Two peptides, EK1 and SARS-HR2P fusion peptide, with experimentally proven activity against SARS-CoV-2 [61,62,63], were used as control to evaluate and compare the interaction of AMPs (caerin 1.6 and caerin 1.10) with Sgp. Both EK1 and the SARS-CoV-HR2P binding to the HR1 domain present in the Sgp S2 subunit [61,62,63]. Table 6 summarizes the comparison of binding energies between both control peptides and Sgp from SARS-CoV-2. The SARS-CoV-HR2P peptide has a binding energy of −5.5 kcal/mol and the EK1 peptide was −5.3 kcal/mol. The negative net charge of the control peptides summarized in Table 7, appears to be present in their glutamic and aspartic residues, these peptides are the ones that interact more with the residues of the pocket located in the S2 subunit, for example, the GLU21 and GLU28 in the case of SARS-CoV-HR2P peptide and the residues GLU15 and GLU35 in the EK1 peptide. Nevertheless, the high presence of these residues in these peptides did not have the best binding energy when compared with the results presented in the docking of the 1.6 and 1.10 caerin with values of −7.5 kcal/mol and −7.7 kcal/mol respectively, this could be attributed to the fact that the pocket has a greater presence of negatively charged residues such as ASP428 and ASP994, allowing residues such as lysine and histidine from the caerins to achieve better results.
Hydrophobic interactions were more common in the caerins compared to the control peptides. The electrostatic interactions marked the difference between caerin 1.6 and 1.10, with the latter with three more interactions which could have marked the difference shown by the binding energies to Sgp. It is also observed a similarity of interactions between the caerins with the control peptide EK1, for example, the ARG995, ASP994, and the ARG44 are residues of the Sgp that present electrostatic interactions with these peptides. The ARG995 also plays an important role not only in the electrostatic interactions of Sgp with these peptides but also participates in the formation of hydrophobic interactions and hydrogen bonds. Threonines of Sgp are frequently involved in the formation of hydrogen bonds, most frequently THR51 and THR998. Alternatively, in the hydrophobic interactions VAL991 is frequently found interacting with residues of the caerins and EK1 peptide.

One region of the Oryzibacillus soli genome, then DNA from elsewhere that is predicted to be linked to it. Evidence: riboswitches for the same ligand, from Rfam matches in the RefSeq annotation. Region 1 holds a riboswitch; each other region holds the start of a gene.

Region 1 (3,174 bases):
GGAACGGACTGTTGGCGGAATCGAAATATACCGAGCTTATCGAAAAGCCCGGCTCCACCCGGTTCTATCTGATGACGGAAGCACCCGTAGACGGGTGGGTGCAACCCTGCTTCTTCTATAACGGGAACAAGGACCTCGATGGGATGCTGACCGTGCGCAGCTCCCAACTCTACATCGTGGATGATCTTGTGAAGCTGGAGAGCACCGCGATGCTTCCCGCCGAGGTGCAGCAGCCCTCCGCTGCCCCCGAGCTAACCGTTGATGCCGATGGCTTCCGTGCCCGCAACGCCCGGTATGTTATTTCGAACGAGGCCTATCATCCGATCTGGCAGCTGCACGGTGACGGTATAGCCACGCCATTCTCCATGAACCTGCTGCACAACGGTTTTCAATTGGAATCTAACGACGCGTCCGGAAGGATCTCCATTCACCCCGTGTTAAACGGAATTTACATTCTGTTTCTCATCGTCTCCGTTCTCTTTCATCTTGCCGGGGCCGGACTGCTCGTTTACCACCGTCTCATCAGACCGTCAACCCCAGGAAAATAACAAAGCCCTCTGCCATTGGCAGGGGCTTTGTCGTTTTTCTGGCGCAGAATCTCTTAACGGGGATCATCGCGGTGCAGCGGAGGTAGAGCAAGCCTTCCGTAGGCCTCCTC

2.4. Understanding the Role of SER4 and SER8 in the Caerin 1.10

In Table 5 we noticed how almost all the residues of the caerin 1.10 interact with Sgp in the subunit S2 except for S4 and S8, therefore, we decided to modify these serine residues by positive polar residues such as arginine, lysine, and histidine, this because in the pocket of the docking we observed negatively charged residues, all the previous to understand the role of these residues in the peptide. In this way we obtained the synthetic peptide A with ARG4 and ARG8 residues, the synthetic peptide B with H4 and H8 residues, the synthetic peptide C with K4 and K8 residues (Table 7). These residues modified the net charge of the original caerin by increasing it, considering this we modified the original serines of the caerin 1.10 by glycines in such a way that the net charge was not changed in a new synthetic peptide D.
The results of the docking of these synthetic peptides with the Sgp subunit S2 are shown in Table 8, showing that the most notorious change was SR4 and SR8 obtaining a binding energy of −5.0 kcal/mol with the synthetic peptide A that compared to the other synthetic peptides tends to form less hydrogen bridges with Sgp but increases the intramolecular interaction, giving 32 interactions of this type which surpasses the two presented by caerin 1.10. These interactions occur mainly between ARG4 with GLY1 and ARG8 with VAL20, GLU23, GLY7, and ALA22.